Q&A: Gabriel Kahane On Distracted Listening, Internet Addiction, And The Golden Age Of Pop That Was 2003

Categories: Interviews

This week in the Voice I profiled the Brooklyn composer-songwriter-singer-multiinstrumentalist Gabriel Kahane, whose new album Where Are The Arms (Second Story Sound) is being celebrated at Littlefield next Wednesday. A couple of days before our chat, he posted a provocative rant on Spotify and how musical saturation might result in a depreciation in listening quality to his blog; you may not be shocked to learn that topic is often at the forefront of my mind as I sort through my various digital-music collections. It's not surprising that this topic is one Kahane feels passionately about, either, since his intricately crafted music invites a closer listen. Below, we discuss online music and the current pop moment, with a couple of tangents on World of Warcraft addiction, the demise of the record store, and the idea of patronage as it applies to pop music thrown in.

Can you explain the process of the commission to me? I come from a more rock background, where the idea of a sponsor is sort of looked down upon, although less so now than it was 15 years ago.

It's strange. I think that that schism is funny. I just read the Patti Smith book. When you look back on that era, no one would have ever second-guessed a visual artist having a patron. I actually think that the schism has to do with a time when technique in pop music was really scorned. I don't think that's really the case anymore. You've seen artists evolve from a position of really fetishizing amateurism and then moving to a place of really embracing things that are extraordinarily demanding from a physical, technical level.

But as far as the commissioning process is concerned: It works really differently in classical music and in theater. In classical music, if you've got a commission, the piece is going to get performed. They're commissioning it so that there's something to play. The economic risk is so much greater for theater than it is for a one-off—they're going to do it 30 or 40 times, five to six weeks of rehearsal. With this piece, they committed to producing it after we had provided them maybe four drafts. Even by musical theater standards we had a really quick process. We started doing research in the summer of 2008, started writing in the winter of 2009, and it's now 2011. Spring Awakening was like seven or eight years from the first meeting to [production], but they took their time for a reason. It's a very tricky medium, and musicals have so many cooks in the kitchen.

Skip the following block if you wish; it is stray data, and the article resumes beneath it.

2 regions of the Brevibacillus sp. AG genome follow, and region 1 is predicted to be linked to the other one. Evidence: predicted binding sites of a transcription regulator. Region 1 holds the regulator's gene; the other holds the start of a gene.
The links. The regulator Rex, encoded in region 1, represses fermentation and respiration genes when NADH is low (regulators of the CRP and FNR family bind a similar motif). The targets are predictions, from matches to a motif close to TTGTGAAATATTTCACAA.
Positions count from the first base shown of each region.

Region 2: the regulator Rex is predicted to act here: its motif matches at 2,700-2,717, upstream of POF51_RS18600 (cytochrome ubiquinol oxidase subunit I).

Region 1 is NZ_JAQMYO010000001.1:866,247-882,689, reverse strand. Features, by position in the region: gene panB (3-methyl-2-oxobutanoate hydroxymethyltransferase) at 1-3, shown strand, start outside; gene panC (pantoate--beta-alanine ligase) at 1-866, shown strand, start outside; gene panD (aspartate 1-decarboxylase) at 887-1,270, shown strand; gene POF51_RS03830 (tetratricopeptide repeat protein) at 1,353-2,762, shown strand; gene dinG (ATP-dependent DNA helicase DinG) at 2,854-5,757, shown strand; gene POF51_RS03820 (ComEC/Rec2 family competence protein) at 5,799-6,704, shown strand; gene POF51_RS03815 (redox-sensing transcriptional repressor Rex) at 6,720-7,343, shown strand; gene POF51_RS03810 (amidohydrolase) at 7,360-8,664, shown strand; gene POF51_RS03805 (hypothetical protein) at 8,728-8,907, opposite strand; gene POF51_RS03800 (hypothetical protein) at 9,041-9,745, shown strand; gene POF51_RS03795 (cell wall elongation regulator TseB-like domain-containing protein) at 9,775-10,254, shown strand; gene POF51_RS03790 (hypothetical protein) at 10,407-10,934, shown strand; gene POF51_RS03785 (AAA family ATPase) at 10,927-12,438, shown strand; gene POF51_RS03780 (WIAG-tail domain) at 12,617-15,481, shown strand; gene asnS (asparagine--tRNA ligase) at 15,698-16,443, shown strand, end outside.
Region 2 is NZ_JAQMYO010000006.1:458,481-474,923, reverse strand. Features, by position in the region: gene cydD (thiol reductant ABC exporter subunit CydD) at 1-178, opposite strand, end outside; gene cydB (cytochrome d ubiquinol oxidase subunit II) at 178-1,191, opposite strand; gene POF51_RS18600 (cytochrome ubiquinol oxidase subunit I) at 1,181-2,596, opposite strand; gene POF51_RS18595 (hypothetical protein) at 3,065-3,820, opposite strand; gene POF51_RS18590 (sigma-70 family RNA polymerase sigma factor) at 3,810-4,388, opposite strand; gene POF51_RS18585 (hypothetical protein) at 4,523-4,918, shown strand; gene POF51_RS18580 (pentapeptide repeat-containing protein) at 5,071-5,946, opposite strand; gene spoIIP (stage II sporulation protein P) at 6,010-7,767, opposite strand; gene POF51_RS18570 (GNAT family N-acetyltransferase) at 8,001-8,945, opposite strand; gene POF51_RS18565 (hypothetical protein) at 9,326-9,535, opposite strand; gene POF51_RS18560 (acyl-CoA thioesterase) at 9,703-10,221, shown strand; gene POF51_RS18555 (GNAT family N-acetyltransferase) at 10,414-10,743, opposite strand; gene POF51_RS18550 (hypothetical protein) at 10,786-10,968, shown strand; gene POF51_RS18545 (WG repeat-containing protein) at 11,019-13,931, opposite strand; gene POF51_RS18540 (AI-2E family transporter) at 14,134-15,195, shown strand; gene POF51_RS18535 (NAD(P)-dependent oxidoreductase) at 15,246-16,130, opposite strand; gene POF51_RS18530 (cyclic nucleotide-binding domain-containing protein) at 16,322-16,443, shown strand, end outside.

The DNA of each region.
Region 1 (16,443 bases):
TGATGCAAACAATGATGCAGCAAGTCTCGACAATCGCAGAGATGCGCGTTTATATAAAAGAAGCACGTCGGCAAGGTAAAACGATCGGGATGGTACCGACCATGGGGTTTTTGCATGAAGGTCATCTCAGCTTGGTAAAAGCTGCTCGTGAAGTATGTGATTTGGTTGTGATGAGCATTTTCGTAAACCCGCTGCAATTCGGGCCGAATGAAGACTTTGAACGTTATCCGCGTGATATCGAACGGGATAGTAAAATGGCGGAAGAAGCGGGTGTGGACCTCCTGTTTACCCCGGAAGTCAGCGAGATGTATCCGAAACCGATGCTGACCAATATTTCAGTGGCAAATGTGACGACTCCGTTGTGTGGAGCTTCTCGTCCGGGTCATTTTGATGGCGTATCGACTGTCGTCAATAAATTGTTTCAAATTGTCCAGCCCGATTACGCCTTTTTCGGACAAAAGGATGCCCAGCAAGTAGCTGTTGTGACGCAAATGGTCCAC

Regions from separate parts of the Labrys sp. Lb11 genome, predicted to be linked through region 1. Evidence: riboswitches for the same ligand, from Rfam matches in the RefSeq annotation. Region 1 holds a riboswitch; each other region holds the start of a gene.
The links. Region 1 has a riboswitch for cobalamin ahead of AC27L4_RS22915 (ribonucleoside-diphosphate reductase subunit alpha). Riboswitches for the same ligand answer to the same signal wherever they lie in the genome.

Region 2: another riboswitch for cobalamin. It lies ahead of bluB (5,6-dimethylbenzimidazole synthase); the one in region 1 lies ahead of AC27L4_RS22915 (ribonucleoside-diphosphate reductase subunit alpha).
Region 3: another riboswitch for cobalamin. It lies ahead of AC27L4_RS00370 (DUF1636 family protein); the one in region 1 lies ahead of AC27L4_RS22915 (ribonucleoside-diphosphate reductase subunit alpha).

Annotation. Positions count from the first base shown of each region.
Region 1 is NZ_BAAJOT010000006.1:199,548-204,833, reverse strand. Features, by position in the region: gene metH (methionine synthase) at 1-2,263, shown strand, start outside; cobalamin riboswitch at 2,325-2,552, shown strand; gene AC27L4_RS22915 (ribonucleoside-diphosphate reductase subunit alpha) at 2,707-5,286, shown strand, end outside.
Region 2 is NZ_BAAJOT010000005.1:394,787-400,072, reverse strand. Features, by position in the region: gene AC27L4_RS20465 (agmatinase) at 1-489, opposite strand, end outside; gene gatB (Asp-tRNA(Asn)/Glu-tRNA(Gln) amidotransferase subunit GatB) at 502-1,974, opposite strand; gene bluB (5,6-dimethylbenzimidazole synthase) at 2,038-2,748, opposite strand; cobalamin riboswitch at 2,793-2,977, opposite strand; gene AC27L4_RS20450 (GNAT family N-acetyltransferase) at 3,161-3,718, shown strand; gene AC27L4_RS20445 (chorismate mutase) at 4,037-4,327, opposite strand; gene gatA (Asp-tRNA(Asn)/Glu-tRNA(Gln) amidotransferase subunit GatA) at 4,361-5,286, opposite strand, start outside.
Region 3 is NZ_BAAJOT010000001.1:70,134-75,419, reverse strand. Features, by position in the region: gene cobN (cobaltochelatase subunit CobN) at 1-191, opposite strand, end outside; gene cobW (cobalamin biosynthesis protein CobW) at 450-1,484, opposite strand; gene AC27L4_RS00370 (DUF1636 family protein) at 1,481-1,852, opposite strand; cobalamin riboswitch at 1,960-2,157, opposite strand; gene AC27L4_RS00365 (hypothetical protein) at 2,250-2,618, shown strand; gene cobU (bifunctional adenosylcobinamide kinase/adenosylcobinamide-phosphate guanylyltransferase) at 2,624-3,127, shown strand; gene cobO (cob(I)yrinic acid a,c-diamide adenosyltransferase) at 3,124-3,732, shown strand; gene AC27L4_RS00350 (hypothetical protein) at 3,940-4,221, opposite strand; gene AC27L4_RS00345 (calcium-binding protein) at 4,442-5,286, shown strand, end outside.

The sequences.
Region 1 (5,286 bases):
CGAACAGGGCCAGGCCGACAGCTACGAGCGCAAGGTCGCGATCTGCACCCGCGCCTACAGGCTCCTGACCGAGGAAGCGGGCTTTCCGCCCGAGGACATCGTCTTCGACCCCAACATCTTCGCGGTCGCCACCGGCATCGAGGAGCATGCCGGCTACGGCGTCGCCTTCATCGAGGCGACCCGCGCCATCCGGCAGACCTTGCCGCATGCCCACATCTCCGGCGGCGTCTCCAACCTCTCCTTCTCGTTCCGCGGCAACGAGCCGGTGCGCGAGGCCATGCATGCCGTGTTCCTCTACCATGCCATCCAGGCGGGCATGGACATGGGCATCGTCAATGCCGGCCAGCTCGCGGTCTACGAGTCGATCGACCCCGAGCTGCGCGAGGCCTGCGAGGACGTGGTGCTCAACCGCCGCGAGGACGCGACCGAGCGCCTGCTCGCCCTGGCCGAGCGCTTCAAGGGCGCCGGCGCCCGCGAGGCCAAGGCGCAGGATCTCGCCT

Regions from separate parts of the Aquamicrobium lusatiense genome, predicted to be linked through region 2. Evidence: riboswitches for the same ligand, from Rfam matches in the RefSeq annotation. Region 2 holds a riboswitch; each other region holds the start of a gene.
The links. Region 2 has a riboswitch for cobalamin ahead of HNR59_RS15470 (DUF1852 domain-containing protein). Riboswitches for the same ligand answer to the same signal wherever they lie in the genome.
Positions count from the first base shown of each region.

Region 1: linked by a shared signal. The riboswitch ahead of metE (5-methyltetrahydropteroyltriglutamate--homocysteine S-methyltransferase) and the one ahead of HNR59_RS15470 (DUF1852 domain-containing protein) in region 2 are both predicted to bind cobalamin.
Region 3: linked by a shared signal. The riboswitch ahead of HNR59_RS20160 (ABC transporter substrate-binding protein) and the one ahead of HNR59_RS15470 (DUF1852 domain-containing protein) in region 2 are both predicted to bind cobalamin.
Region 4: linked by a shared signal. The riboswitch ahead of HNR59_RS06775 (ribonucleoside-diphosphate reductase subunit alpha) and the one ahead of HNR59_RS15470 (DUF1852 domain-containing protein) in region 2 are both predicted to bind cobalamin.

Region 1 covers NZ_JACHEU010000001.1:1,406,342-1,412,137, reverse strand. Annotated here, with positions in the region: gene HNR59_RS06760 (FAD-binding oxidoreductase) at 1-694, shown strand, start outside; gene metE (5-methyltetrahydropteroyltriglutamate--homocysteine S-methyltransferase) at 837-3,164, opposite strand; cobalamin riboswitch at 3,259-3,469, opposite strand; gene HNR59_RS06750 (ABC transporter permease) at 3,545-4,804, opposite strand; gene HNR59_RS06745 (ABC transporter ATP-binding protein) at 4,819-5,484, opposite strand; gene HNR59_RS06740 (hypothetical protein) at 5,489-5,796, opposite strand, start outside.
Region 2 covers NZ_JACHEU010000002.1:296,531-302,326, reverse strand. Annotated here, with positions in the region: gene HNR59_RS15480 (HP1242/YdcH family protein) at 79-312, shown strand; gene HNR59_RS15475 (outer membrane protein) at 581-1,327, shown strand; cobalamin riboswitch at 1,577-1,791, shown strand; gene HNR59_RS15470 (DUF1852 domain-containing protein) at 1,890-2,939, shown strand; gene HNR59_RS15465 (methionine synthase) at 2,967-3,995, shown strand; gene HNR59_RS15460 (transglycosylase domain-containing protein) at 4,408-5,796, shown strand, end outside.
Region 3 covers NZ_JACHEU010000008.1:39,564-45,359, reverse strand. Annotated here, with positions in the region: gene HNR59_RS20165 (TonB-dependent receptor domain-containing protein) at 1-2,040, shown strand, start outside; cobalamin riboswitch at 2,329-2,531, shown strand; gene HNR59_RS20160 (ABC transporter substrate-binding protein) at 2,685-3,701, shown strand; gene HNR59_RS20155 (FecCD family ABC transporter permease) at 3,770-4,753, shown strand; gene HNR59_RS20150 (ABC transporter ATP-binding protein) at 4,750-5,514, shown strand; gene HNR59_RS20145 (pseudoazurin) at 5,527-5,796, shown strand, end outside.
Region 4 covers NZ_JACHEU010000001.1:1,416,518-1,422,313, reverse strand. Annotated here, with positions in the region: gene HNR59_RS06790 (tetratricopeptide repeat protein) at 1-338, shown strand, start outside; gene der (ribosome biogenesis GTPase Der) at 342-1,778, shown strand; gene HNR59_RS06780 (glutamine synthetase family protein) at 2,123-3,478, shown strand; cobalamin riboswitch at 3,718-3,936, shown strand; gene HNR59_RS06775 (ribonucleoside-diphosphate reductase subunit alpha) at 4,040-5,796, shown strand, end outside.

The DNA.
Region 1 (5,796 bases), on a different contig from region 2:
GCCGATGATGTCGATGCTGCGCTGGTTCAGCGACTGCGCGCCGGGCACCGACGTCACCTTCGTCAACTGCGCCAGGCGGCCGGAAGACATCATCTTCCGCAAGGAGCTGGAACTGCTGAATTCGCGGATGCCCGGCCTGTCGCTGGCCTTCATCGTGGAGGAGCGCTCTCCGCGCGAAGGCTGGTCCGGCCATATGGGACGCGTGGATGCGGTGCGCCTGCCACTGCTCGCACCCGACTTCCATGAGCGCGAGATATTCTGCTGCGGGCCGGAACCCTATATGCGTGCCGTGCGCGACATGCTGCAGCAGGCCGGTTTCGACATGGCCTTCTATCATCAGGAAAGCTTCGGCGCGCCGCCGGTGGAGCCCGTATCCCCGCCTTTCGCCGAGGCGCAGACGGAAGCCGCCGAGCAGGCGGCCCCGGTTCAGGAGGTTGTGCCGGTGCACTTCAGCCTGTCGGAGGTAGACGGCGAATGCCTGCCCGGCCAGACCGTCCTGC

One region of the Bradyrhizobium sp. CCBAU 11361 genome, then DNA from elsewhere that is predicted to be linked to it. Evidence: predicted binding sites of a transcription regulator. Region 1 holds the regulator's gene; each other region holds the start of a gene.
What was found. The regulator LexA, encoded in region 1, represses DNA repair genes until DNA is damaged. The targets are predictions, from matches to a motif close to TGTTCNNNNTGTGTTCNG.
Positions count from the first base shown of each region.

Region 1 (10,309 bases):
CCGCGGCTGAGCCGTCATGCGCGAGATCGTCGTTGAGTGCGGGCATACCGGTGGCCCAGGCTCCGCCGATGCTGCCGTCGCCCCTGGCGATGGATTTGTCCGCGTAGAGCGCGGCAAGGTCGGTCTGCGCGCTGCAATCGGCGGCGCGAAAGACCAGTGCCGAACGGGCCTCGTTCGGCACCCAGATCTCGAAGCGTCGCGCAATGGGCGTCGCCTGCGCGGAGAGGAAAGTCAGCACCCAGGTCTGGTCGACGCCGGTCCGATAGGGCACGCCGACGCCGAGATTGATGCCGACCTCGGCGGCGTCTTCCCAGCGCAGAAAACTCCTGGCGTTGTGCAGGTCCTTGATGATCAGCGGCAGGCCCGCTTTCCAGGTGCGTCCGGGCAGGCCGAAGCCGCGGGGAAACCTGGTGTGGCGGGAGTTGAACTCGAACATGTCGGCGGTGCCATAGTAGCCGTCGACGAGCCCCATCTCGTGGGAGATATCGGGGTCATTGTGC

I do think it's an interesting quandary, that I feel like the subtext of rock musicians back in the day looking down on the patron has more to do with a browiness, as in high-brow/low-brow, than it does with just someone supporting the work.

I guess you see patronage on a more grassroots and atomized level with Kickstarter. Every project has their "If you give us $5000 we'll play a show at your house!"

Kickstarter and the breakdown of major labels and the fact that labels don't sign the Nationals and Vampire Weekends of the world and they totally would have 10 or 15 years ago.

What else have you been working on?

Today, Seth [Bockley] and I started working on a new piece. We're doing this residency in Dumbo, and ten days ago we began a residency to work on a piece about Alcoholics Anonymous, which we were fascinated by. And we were moving back in forth between working on the two pieces, and then of course in the midst of that, getting ready for the record to come out, and some other concert music commissions. There's a big orchestral thing I'm writing for the spring for three orchestras and me. It's sort of song-cycle-y thing that I'm going to sing and play. And I'm going to go to the MacDowell Colony in November for a month after I finish the tour.

How many projects do you generally work on at once?

Hopefully not more than one a day, though the last two weeks... It's funny, the first step of AA is "We realize that we have become powerless to alcohol and that our lives have become unmanageable." And I'm feeling like a true workaholic right now, my life is unmanageable. But it's exciting. The only thing that is not exciting is being spread too thin, where the quality of work suffers. And I think that that's the challenge. In general, it's been possible for me to, say, spend two really focused weeks on February House, and then go to MacDowell for a month and work on a concert piece. Because I'm not really a good multitasker and I'm pretty ADD, if I can just have the same agenda for a week or two or three, as opposed to, like, "These hours I'm doing this"... There's some people who I know who, they're just so unbelievably fast that they can switch back and forth, and I just am not good enough at doing that.

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